On a couple of occasions on winter walks when the light drew in I made towards it but always got bogged down navigating my way around Highams Park Lake and across the Ching, eventually getting lost in the ‘delightful’ suburban swamp that lies on the eastern side of the railway tracks. I would end up finishing my walk in the Tesco superstore in the dark and watching the level crossing.

Wood Street Market

So this time I set out with Larks Wood as my destination, noticing when I referred to my map sat by the standing stones at the end of Wood Street that my path followed the Greenwich Meridian. I couldn’t resist a mooch in Wood Street Market and picked up some copies of Crisis in the second-hand bookshop next door.

Larks Wood Bluebells

Finally arriving at Larks Wood in the early evening I found a tranquil scene of bluebell carpets and only 2 other walkers. To be honest the view across the Lea Valley was not what I’d hoped for – if you push on a little further north there are majestic vistas westwards from Pole Hill, Yardley Hill, and Barn Hill. But it was beautifully peaceful sitting there on the edge of the wood capturing a timelapse on my GoPro. So much so I forgot to have a look at the site of the Larkswood Lido – an excuse for a return journey.

Trains return to Lea Bridge Station after 31 years

Eastenders had just gone on air for the first time when the last train pulled out of Lea Bridge Station in 1985. The Sinclair C5, a peculiar electric trike, had been launched and pointed the way towards a bold new future of travel. Hover cars were seemingly just around the corner. A local band, Aunt Fortescue’s Bluesrockers played as that last train chugged off down the track.

31 years on and this morning saw the re-opening of Lea Bridge Station. Eastenders is still on the telly but the C5 had ceased production before the weeds had started to grow through the platforms at Lea Bridge. We never got our hover cars, a brand new cycle shed was also opened at the station this morning instead. Aunt Fortescue’s Bluesrockers were there again on the station platform to play as the trains returned to Lea Bridge. People are cockahoop about the return of the trains and the 4 minute commute to Stratford. It turns out that Victorian modes of transport are still the most efficient ways to move around the city.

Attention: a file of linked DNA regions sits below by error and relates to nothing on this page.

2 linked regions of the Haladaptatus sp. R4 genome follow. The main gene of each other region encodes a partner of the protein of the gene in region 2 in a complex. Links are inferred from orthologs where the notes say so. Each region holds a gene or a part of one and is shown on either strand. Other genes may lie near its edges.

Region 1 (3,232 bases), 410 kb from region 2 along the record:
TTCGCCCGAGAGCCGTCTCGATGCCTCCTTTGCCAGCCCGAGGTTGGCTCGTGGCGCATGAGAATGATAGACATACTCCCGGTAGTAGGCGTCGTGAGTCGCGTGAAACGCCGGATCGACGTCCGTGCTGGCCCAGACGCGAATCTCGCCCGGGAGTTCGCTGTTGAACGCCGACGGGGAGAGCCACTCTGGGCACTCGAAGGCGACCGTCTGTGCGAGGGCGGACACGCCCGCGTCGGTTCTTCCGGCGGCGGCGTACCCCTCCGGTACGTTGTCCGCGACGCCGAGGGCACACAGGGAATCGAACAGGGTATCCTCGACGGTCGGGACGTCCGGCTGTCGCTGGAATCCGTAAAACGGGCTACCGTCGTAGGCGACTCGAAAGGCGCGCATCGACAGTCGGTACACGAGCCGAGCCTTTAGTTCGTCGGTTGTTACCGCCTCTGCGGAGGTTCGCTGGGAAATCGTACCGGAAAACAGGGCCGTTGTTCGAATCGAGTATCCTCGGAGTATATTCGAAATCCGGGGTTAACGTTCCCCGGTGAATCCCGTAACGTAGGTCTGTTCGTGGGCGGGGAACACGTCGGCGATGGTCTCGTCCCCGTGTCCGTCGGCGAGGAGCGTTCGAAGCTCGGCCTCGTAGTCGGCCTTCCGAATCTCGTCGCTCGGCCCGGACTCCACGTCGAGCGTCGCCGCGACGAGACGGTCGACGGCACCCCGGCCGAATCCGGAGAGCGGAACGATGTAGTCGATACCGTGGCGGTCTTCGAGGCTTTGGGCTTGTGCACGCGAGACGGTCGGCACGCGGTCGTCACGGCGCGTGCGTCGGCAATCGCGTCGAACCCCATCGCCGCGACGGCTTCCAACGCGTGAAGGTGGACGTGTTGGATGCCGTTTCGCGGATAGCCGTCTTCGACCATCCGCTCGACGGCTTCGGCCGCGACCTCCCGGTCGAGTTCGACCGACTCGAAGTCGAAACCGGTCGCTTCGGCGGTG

Lea Bridge Station re-opeing 16th May 2016

Lea Bridge Station

Both the Leader of Waltham Forest and the Under Secretary of State for Transport emphasised the economic boost the reopening of the station would bring to the area. A brass band played, school children sang as the first trains pulled into the Station and people waved to well-wishers as they boarded – it was like the 1860’s all over again.

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It was a wonderful occasion, even if it was marred by the MP for Walthamstow, Stella Creasy sobbing as the celebratory cake was cut (didn’t she vote in favour of bombing Syria – and yet so easily moved to tears). I chatted to a fella called Jamie, who happened to be in Stratford last night when the first train was announced that would be stopping at Lea Bridge Station. He was the only passenger on the train and purchased the very first single ticket from Stratford to Lea Bridge, which he pulled from his wallet to show me, a precious relic, a trainspotters’ Shakespeare first folio.

Lea Bridge Station opening

The people at this end of Leyton are no longer cut off from the transport network and neglected – they can embrace the Council’s Mini Holland scheme with open arms. I noticed that Deputy Council Leader Clyde Loakes arrived on the train from Tottenham Hale pushing his bike – a clear sign that this isn’t just about trains but connecting the new cycle paths to the rail network and beyond. One day people will look back with our odd obsession with the internal combustion engine powered personal car and wonder what ever happened to the Sinclair C5. At least we got the trains back to Lea Bridge Station and a shiny new bike shed.

 

A Lea Valley Odyssey – Leytonstone to Rye House

Here are a few images from a research trip I took on Sunday for my new book (as yet untitled). I wanted to start at Leytonstone House, the home of Edward North Buxton – author of Epping Forest (1884) the book that informs most of my forest walks. There was more to the Buxton link but you’ll have to wait for the book to find out (and also till I’ve untangled the complicated web cast by the fact the Buxtons seemed to use about two names throughout the family and all marry members of the Gurney banking dynasty).

It wasn’t my intention to morbidly gawp at the crime scene at the Hollow Ponds where a body was recently discovered but it was en-route to the W16 bus stop on Shernall Street. I then walked from Sewardstone to Rye House near Hoddesdon.